: I disagree. Our society is now one of consumerism. Think back to Henry Ford, he offered a $5 dollar a day wage to workers who worked in his factory. People were lucky to find half of that at other jobs that were just as bad (working condition-wise). His belief was that since he could make the model-t so cheaply he could afford to pay his workers higher wages, and witht he higher wages, they would be able to buy a model-t for themselves. It basically changed automobiles from being a luxury for the rich to a practicality that everyone could afford.
Actually, henry Ford did this because the assembly line was a worker's nightmare (apparently) and no one would work for him unless they received wages substantially above the norm.
Henry Ford started his system in the ;30s. Correct me if I'm wrong, but cars didn't become widely available till the '50s.
Oh, and by the way, just as an aside to barry. I just realized the fallacy in your claim that 'everyone in America can afford a car.' True, the number of cars exceeds the number of registered drivers; but let's remember that many of the wealthy have multiple cars 9company cars, show cars, etc.) , which means that there are lots and lots of people who don't have one.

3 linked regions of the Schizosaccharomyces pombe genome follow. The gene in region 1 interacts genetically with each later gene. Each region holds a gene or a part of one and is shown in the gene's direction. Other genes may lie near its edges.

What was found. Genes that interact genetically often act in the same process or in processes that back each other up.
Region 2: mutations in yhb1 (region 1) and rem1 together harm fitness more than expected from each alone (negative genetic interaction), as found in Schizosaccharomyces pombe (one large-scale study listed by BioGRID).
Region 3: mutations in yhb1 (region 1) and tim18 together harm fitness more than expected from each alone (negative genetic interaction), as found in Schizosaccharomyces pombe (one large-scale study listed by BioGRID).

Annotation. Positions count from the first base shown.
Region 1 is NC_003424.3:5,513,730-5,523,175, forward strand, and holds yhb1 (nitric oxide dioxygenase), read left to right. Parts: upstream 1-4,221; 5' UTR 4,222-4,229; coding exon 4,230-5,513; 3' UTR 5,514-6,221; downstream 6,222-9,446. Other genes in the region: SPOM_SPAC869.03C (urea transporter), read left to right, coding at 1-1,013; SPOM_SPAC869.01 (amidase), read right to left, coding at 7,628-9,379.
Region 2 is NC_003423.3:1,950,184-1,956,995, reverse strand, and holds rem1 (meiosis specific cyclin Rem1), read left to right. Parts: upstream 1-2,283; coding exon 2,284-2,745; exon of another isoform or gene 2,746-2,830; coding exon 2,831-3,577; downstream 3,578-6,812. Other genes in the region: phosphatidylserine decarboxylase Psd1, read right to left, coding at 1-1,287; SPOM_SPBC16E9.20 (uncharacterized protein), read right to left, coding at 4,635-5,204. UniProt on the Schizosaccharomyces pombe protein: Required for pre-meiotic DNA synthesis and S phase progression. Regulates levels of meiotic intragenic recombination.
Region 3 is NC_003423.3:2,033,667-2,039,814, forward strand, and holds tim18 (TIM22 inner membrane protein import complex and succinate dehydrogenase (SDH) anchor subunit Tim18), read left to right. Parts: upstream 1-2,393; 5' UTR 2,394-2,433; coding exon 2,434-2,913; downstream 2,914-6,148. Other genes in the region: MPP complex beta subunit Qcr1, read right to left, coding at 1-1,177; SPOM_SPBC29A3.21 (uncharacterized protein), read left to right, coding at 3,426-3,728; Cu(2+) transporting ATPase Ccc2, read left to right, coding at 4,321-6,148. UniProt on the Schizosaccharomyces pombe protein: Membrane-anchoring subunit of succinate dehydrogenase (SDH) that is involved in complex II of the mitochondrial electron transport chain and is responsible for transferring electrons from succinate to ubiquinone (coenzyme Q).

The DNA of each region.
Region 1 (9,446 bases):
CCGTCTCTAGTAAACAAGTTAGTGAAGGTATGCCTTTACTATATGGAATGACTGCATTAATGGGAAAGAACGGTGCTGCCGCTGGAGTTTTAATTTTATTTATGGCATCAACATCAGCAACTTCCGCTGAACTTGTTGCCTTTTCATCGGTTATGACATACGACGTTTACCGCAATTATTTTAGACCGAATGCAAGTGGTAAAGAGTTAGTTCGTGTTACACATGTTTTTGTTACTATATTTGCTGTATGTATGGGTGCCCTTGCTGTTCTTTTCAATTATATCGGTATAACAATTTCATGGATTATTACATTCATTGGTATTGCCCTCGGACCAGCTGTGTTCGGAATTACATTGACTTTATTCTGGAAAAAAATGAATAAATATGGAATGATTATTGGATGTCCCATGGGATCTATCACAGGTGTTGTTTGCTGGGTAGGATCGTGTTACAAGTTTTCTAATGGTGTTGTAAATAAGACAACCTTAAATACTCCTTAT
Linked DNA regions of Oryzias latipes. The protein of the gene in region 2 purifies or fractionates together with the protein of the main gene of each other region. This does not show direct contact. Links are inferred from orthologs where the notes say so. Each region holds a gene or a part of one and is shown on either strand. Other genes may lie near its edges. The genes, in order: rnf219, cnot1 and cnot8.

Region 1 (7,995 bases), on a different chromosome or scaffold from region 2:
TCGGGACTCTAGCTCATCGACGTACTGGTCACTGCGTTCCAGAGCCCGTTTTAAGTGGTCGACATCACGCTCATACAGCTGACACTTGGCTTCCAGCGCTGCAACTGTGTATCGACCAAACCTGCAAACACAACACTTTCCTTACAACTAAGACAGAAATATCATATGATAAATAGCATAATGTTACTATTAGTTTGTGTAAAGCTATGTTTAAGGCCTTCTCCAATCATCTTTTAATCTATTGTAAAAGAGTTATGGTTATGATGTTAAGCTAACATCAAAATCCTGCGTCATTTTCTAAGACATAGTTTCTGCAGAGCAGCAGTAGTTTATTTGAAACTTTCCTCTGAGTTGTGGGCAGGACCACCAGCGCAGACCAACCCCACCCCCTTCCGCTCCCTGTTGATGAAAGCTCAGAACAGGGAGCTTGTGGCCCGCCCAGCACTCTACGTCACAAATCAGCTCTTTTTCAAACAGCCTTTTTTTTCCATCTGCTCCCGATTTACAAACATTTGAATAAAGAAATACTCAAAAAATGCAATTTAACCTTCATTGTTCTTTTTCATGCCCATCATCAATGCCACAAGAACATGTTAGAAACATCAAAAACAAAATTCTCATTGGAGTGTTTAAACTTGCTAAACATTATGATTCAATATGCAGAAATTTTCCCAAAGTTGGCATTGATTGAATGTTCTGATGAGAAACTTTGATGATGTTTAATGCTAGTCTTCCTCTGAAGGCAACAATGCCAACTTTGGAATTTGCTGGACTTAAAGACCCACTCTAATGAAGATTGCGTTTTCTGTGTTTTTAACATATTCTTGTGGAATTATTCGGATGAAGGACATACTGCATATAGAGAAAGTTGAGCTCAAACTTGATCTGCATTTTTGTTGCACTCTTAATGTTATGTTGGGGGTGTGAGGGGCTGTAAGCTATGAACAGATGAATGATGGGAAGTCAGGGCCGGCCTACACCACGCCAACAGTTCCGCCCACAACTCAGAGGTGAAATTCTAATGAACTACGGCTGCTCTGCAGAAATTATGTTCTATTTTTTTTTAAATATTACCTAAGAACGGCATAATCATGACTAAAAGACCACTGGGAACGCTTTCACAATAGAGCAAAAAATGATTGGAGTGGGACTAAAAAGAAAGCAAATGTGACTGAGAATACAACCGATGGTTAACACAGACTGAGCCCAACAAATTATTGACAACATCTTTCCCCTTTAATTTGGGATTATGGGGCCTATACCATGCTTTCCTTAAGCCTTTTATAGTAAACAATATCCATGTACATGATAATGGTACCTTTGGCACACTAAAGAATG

: : We have to remember that our only power is labor power, and the only thing we have over the capitalists' is our ability to withold that labor power (i.e. go on strike). If the average workers had, say, six month's salary the bank--imagine the strike potential there!
: Now, think about all those wealthy industrialists, many of them have enough money to survive for the rest of their life without any more income. Imagine what would happen if they suddenly decided to close down all the factories and liquidate their assets.
Actually, very little would happen, IF we made sure that the equipment, factory, etc. remained in the hands of the workers who righfully owned it. The state can supply capital, the workers will continue sppkying their labor power, and state-employed technicians can supply expertise.
Capitalists are an utterly superfluous term in the equation.
:It would be just as dangerous, if not more, than all the workers going on strike.
Actually not. Abraham Lincoln, hardly a flaming radical, was corrcet when he talked about 'labor being prior to capital'. If capital is necessary to production, how do you think they made cars in Yugoslavia, Czechoslovakia, India, and other socialist states.